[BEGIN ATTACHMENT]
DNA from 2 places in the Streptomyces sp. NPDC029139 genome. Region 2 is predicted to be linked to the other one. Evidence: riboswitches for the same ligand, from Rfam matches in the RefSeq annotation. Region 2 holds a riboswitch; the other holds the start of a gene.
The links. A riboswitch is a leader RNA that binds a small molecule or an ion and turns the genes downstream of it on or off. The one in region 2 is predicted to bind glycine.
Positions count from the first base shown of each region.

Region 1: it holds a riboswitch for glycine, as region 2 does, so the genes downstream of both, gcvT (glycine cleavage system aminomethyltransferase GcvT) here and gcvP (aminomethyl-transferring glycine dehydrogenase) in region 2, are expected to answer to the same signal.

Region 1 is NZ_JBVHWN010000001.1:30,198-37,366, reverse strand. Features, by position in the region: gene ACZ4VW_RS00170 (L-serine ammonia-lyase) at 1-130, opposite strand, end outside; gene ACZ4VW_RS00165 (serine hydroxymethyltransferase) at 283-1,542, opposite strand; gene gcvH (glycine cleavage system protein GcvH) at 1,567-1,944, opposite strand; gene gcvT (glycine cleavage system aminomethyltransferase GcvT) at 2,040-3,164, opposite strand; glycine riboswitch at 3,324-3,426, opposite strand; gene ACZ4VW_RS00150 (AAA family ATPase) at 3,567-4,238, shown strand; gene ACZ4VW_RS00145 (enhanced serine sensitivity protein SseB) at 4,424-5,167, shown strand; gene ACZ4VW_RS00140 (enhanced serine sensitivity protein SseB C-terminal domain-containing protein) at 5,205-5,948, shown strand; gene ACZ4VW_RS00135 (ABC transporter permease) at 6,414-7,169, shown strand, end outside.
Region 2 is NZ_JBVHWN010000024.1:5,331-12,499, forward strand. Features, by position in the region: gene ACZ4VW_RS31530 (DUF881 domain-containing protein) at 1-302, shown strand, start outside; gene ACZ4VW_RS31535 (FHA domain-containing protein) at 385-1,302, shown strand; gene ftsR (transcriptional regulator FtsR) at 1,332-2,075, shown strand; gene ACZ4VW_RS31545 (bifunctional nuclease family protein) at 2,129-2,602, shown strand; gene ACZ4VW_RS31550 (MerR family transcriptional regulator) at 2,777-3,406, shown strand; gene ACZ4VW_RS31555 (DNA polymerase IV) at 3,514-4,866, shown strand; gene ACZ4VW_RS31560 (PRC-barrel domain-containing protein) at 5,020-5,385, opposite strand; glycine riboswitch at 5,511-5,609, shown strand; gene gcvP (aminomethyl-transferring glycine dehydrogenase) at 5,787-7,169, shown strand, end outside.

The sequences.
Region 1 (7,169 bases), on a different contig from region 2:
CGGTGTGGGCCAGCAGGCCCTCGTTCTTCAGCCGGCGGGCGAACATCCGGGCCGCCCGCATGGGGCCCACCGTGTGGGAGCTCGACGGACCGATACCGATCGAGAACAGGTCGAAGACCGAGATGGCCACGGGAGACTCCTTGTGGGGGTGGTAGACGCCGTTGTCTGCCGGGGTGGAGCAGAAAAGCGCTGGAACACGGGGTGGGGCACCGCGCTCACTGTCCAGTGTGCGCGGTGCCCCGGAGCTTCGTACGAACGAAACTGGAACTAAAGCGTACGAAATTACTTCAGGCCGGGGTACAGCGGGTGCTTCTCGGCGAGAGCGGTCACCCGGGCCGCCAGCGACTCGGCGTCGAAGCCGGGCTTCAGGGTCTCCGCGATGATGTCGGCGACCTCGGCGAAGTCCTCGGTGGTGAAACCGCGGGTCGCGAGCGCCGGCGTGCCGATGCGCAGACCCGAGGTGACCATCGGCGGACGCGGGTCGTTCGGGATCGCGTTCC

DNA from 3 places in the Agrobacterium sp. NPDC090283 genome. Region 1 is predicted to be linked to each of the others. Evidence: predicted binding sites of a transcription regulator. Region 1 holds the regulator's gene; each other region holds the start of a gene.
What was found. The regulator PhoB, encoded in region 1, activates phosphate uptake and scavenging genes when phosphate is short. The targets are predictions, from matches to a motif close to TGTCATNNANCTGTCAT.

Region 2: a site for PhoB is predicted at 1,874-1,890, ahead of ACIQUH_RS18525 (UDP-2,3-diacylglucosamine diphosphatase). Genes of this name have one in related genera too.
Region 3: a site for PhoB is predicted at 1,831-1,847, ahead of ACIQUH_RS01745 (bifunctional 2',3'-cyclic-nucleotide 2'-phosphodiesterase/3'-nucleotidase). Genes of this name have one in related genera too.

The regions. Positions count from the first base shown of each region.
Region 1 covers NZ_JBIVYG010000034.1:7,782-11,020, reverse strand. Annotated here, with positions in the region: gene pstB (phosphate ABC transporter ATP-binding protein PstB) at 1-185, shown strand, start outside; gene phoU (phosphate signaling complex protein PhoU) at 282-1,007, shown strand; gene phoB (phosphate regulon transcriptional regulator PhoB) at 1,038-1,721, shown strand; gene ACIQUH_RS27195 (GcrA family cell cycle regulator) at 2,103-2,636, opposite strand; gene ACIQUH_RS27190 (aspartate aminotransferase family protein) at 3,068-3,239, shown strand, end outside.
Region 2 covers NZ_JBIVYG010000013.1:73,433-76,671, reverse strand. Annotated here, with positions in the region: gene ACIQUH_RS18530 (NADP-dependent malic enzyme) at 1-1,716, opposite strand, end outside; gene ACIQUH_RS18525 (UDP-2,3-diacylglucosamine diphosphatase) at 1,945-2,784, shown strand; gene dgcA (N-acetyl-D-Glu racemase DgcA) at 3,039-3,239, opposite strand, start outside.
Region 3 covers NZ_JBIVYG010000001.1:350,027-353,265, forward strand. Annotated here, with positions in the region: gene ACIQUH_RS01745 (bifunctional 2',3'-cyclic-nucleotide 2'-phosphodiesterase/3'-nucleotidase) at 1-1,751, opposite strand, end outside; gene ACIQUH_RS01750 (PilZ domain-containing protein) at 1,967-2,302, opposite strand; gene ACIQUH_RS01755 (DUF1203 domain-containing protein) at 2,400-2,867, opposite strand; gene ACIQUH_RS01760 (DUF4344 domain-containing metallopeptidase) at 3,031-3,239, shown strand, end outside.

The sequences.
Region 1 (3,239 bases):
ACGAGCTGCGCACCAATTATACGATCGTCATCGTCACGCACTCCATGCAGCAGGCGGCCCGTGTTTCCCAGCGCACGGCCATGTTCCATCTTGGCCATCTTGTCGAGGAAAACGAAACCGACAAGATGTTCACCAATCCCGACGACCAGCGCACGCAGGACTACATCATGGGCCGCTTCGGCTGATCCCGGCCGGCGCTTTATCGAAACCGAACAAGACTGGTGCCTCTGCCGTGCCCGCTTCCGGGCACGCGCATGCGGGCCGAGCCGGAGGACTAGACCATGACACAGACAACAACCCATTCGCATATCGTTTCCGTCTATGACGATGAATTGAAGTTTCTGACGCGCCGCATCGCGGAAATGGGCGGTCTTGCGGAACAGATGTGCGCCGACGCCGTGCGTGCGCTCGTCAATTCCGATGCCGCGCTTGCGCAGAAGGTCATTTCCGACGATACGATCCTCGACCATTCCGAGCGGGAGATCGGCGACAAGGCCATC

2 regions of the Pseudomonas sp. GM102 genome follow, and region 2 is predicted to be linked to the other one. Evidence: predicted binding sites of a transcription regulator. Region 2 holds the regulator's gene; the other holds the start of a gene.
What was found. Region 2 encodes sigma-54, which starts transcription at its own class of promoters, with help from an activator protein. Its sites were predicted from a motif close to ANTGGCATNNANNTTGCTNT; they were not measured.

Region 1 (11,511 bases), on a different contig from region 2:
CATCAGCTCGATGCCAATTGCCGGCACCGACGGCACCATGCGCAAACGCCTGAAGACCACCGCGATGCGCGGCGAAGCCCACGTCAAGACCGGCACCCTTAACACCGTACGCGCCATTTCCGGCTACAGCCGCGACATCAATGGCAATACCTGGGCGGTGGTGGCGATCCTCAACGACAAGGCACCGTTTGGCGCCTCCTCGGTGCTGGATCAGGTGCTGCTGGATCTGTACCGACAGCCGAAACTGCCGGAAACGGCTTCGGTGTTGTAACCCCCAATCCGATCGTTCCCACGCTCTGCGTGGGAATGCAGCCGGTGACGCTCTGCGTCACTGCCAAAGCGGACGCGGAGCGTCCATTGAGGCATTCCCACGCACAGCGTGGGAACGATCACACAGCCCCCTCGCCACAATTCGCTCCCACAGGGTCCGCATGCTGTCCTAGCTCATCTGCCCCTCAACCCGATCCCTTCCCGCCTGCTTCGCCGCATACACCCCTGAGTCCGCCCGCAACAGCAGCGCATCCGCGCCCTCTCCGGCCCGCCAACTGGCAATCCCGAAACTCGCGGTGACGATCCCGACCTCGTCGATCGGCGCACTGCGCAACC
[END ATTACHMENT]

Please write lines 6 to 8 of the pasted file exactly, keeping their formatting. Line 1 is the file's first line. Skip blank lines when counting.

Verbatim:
Region 2 is NZ_JBVHWN010000024.1:5,331-12,499, forward strand. Features, by position in the region: gene ACZ4VW_RS31530 (DUF881 domain-containing protein) at 1-302, shown strand, start outside; gene ACZ4VW_RS31535 (FHA domain-containing protein) at 385-1,302, shown strand; gene ftsR (transcriptional regulator FtsR) at 1,332-2,075, shown strand; gene ACZ4VW_RS31545 (bifunctional nuclease family protein) at 2,129-2,602, shown strand; gene ACZ4VW_RS31550 (MerR family transcriptional regulator) at 2,777-3,406, shown strand; gene ACZ4VW_RS31555 (DNA polymerase IV) at 3,514-4,866, shown strand; gene ACZ4VW_RS31560 (PRC-barrel domain-containing protein) at 5,020-5,385, opposite strand; glycine riboswitch at 5,511-5,609, shown strand; gene gcvP (aminomethyl-transferring glycine dehydrogenase) at 5,787-7,169, shown strand, end outside.

The sequences.
Region 1 (7,169 bases), on a different contig from region 2: